Anchor Light Project

An anchor light is something we should all use when dropping the hook for an overnight stay.

Unfortunately, many of the smaller sailboats do not come equipped with such a light. Moreover, running the wiring*** illustration of anchor light *** necessary to install an anchor light on top of an already crowded masthead can be a lot of trouble, and sooner or later the wires will short out or the light blub will burn out.

Those of us without a permanently mounted anchor light can always use a halyard to hoist up a kerosene lamp or a self- contained battery powered light. But there are problems with these alternatives. The electric light can go through a lot of batteries and as far as a kerosene lamp is concerned, I have never been too comfortable with the idea of fire and fuel swinging above my head as I sleep below decks.

One solution to this dilemma is to make an anchor light that can be plugged into the boat's 12 volt electrical system and raised above your deck with a halyard. All that is needed is a short piece of wood, 15 to 20 feet of wire, eye-rings, and an inexpensive 12 volt clearance light. (These lights are mounted on top of a truck's cargo box, and they can be found for about three dollars in the automotive section of a Canadian Tire store.) Assemble everything as illustrated. Note that one of the wires from the boat's electrical system has to be attached to the light's metal bracket (with a truck, the metal body provides the ground connection to the battery).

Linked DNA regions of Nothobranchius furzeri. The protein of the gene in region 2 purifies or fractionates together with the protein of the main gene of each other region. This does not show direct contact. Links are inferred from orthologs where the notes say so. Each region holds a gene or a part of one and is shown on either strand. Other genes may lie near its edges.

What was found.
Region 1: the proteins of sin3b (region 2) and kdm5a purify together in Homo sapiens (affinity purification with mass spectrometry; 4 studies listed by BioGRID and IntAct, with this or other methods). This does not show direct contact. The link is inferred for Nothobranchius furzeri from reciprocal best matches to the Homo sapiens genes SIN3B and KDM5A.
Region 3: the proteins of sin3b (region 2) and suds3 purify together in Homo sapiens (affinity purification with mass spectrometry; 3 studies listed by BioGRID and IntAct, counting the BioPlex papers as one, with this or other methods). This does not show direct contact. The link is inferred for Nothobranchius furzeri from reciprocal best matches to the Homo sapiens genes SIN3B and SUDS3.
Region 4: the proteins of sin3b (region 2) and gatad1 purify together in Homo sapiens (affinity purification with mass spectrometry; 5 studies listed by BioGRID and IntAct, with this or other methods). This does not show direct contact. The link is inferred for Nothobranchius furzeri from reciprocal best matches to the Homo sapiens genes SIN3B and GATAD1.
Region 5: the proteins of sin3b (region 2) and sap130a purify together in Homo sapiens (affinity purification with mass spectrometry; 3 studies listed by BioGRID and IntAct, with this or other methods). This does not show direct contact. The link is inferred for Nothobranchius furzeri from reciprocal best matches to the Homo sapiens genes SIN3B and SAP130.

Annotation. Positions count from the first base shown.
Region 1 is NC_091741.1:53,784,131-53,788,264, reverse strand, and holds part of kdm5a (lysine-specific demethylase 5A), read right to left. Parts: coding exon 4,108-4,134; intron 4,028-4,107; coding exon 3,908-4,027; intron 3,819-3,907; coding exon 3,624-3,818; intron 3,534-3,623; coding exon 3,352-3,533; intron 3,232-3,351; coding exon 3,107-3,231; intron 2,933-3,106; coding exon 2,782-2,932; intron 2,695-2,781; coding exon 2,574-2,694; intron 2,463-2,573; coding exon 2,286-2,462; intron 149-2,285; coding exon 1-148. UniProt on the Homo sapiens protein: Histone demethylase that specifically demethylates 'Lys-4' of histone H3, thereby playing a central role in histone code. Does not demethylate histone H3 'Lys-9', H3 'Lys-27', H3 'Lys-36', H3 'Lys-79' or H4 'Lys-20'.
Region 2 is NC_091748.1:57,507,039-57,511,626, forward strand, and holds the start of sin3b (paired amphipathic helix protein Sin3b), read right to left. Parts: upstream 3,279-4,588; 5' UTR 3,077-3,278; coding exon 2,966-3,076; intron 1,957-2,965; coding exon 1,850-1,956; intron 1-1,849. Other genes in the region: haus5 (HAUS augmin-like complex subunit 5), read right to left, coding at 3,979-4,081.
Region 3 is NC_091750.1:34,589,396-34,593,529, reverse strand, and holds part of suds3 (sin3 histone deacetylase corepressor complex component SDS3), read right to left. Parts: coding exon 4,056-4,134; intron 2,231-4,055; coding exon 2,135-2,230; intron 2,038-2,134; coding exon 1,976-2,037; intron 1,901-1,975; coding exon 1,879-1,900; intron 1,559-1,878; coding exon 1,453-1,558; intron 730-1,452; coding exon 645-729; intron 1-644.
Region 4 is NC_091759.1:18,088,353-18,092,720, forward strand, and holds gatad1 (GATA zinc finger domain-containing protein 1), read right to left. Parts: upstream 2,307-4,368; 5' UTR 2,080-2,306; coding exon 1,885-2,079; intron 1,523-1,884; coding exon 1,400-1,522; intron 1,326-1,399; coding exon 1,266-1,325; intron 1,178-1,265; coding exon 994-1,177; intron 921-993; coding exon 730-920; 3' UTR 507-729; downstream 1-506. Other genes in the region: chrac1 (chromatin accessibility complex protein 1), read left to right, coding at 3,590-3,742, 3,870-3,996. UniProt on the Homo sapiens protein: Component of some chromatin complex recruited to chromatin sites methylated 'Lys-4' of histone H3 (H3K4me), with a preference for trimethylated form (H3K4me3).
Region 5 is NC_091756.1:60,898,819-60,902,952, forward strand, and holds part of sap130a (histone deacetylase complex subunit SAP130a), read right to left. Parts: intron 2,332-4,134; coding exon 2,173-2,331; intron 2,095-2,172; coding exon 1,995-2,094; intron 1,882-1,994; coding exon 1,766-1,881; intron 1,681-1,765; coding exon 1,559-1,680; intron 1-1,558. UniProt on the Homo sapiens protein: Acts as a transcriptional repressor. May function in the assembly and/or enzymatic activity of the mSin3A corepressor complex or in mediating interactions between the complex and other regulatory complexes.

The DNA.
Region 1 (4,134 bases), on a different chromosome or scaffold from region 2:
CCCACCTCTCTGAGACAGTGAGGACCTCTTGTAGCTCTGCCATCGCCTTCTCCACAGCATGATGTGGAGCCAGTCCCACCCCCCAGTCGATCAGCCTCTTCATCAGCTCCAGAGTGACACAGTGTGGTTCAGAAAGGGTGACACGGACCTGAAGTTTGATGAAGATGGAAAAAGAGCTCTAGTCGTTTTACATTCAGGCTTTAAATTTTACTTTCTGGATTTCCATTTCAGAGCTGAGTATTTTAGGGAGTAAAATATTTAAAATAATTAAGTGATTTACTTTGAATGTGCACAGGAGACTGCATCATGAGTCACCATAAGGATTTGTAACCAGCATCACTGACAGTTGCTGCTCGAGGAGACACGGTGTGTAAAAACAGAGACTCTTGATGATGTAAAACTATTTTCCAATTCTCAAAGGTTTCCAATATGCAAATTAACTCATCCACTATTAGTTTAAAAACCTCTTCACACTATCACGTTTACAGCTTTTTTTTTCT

When it is time to use the anchor light, shackle a halyard to the top eye-ring and raise it about 10 to 15 feet above deck. A line should be tied to the bottom eye-ring and attached somewhere on deck to steady the light once it is in position. The electrical wires can be connected directly to the boat's battery or some other point in the electrical system. You may want to install a permanent plug for this purpose.

When raising the anchor light, be sure to keep it away from the mast so that it will be visible from 360 degrees. Running the light up along the forestay or backstay is a good way of achieving this. Also keep in mind that there is no need to raise it very high. Someone manoeuvring though a tight anchorage will have an easier time spotting a light 10 to 15 feet above deck than one on top of a 35 foot mast

Text and graphics by Michael McGoldrick.
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